Stolen Car Tracking System Goes on Line

An anti-theft system that uses radio signals to lead police to stolen cars went on line Tuesday in Los Angeles County.

The Stolen Vehicle Recovery Network's key component is a homing device, manufactured by the Massachusetts-based electronics firm LoJack. The system costs about $595 for a private citizen to install. When a LoJack-equipped car is reported stolen, police enter the report into the state's stolen vehicle system computer, which sends a radio signal from one of seven transmission towers throughout the county.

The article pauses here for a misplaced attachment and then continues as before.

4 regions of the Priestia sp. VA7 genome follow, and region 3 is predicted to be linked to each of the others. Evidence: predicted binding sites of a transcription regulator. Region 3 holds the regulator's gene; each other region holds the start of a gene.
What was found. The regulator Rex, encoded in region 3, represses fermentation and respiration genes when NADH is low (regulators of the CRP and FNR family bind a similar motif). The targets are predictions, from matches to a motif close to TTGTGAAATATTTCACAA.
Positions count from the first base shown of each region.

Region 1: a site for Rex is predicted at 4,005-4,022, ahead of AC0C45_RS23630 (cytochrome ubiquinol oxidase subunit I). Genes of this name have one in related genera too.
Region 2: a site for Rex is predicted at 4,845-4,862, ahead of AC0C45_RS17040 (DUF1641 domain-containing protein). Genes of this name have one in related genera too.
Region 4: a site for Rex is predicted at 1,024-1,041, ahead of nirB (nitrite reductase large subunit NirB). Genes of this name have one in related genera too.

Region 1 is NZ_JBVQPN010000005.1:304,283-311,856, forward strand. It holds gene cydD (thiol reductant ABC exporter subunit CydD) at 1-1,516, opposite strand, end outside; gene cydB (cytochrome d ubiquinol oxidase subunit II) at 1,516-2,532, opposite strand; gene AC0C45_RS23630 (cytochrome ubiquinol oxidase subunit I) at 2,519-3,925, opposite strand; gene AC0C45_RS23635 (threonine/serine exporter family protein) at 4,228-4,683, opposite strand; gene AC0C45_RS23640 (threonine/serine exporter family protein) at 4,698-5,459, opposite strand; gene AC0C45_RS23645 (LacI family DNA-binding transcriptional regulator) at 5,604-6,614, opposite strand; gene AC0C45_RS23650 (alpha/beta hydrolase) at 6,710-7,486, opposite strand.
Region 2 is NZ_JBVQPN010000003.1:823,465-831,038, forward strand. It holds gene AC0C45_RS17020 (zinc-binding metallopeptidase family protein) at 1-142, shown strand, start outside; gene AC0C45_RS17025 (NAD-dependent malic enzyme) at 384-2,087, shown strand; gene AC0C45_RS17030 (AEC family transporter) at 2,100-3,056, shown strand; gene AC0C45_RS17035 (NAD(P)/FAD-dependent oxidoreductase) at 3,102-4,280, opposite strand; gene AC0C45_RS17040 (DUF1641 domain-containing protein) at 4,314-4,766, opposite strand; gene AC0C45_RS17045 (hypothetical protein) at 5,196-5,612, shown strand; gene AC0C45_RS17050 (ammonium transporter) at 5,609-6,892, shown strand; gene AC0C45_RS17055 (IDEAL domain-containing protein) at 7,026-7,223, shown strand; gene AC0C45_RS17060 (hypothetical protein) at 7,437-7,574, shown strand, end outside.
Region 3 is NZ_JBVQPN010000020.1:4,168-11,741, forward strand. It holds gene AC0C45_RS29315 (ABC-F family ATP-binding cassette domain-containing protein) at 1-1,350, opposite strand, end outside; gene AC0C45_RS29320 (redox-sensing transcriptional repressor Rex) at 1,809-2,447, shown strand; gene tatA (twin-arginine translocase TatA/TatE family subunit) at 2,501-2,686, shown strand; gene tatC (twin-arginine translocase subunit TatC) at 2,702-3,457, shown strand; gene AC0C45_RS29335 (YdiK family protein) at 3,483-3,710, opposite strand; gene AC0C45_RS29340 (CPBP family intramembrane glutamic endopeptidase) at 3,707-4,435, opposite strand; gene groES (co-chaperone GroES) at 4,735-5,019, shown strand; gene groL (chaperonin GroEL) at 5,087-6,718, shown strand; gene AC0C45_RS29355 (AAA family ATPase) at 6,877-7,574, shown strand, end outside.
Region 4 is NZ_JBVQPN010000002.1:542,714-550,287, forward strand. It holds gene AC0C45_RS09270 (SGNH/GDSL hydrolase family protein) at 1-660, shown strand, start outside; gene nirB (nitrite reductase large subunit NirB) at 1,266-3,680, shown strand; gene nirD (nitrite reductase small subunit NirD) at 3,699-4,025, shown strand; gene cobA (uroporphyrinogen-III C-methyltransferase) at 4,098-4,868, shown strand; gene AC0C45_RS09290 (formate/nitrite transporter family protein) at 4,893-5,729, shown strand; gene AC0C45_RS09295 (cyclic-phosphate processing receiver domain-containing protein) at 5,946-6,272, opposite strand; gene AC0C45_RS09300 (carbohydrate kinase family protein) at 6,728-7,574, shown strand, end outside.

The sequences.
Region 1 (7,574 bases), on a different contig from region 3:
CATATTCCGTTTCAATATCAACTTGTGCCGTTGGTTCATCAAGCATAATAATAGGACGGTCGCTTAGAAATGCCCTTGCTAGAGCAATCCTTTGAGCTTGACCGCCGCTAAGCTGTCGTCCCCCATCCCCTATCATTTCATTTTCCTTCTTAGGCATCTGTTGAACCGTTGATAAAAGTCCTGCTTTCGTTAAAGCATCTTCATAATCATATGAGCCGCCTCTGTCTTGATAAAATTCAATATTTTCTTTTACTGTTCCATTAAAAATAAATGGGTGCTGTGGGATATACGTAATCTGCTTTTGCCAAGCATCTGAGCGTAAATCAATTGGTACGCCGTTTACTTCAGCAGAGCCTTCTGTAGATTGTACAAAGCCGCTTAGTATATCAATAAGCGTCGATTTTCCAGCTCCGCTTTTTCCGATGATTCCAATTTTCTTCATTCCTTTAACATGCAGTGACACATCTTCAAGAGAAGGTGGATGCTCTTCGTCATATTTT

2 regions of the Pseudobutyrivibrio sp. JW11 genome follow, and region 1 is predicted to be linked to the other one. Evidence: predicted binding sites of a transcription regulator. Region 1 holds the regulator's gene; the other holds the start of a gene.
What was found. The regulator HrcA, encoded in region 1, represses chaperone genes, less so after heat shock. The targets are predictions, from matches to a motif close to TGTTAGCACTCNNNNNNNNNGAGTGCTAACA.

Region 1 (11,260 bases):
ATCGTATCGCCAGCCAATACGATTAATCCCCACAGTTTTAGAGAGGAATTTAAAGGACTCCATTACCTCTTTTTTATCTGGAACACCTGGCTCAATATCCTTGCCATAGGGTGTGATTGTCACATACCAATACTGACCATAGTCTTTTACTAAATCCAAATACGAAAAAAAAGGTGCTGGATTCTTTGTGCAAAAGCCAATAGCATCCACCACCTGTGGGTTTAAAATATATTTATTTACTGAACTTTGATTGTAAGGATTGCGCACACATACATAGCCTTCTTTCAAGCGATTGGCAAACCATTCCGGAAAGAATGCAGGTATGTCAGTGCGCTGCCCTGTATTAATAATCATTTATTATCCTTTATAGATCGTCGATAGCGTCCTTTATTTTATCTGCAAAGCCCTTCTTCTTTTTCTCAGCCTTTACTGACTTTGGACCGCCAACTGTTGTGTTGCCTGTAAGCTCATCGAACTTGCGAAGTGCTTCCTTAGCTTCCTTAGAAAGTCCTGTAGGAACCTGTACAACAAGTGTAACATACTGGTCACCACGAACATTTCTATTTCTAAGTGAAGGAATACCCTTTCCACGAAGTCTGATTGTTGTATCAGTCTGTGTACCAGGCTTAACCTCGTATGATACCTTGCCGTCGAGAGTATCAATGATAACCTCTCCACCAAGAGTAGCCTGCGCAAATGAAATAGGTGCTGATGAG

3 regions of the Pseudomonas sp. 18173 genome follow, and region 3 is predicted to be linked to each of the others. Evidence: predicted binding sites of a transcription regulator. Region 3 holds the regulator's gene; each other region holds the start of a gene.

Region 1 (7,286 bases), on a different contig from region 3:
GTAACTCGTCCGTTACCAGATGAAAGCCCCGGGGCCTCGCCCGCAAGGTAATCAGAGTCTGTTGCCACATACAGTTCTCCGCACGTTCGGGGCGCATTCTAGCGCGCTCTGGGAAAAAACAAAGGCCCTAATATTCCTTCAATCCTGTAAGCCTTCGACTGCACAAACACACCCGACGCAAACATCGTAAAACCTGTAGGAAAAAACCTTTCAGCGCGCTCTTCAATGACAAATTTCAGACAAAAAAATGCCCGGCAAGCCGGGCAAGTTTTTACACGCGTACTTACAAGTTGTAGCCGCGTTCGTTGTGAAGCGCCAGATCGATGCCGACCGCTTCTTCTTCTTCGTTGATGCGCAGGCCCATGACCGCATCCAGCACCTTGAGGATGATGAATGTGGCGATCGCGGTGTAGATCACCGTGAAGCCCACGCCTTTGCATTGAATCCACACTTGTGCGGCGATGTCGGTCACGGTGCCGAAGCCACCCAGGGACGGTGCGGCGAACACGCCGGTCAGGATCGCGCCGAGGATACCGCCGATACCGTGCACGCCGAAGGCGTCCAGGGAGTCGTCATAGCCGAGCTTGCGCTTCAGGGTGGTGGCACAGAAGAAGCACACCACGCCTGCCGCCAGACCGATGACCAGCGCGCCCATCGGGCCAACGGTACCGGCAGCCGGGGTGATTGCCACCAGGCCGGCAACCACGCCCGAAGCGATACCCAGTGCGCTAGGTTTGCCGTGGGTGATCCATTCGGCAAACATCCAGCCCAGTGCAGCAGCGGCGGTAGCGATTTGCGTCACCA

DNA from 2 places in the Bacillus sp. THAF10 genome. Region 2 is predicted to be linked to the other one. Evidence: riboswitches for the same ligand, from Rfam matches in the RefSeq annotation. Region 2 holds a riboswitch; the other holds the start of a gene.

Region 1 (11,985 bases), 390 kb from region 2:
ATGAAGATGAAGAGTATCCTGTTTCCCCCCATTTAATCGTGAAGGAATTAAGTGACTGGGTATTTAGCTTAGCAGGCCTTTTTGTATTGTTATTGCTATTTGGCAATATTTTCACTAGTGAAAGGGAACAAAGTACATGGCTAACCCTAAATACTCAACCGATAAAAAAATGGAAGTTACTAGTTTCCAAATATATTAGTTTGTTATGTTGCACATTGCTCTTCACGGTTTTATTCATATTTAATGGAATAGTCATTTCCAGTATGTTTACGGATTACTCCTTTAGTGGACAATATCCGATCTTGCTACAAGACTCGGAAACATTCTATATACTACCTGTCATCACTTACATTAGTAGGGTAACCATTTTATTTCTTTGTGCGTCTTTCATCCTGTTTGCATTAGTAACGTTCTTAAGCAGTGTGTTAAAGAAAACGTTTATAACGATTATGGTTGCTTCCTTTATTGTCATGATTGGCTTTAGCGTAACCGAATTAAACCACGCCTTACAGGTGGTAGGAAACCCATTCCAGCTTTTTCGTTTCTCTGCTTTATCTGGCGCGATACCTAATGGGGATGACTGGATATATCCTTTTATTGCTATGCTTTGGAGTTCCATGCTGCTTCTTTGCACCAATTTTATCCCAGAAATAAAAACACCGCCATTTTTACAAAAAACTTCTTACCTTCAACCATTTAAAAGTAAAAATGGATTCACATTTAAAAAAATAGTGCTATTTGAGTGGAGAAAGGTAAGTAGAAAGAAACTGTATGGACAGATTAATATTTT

All but two police departments--Culver City and Long Beach--have joined the 47-agency recovery network.

The California Highway Patrol is coordinating the three-year pilot program, which was unveiled at a news conference attended by county Sheriff's Department and Los Angeles police officials.

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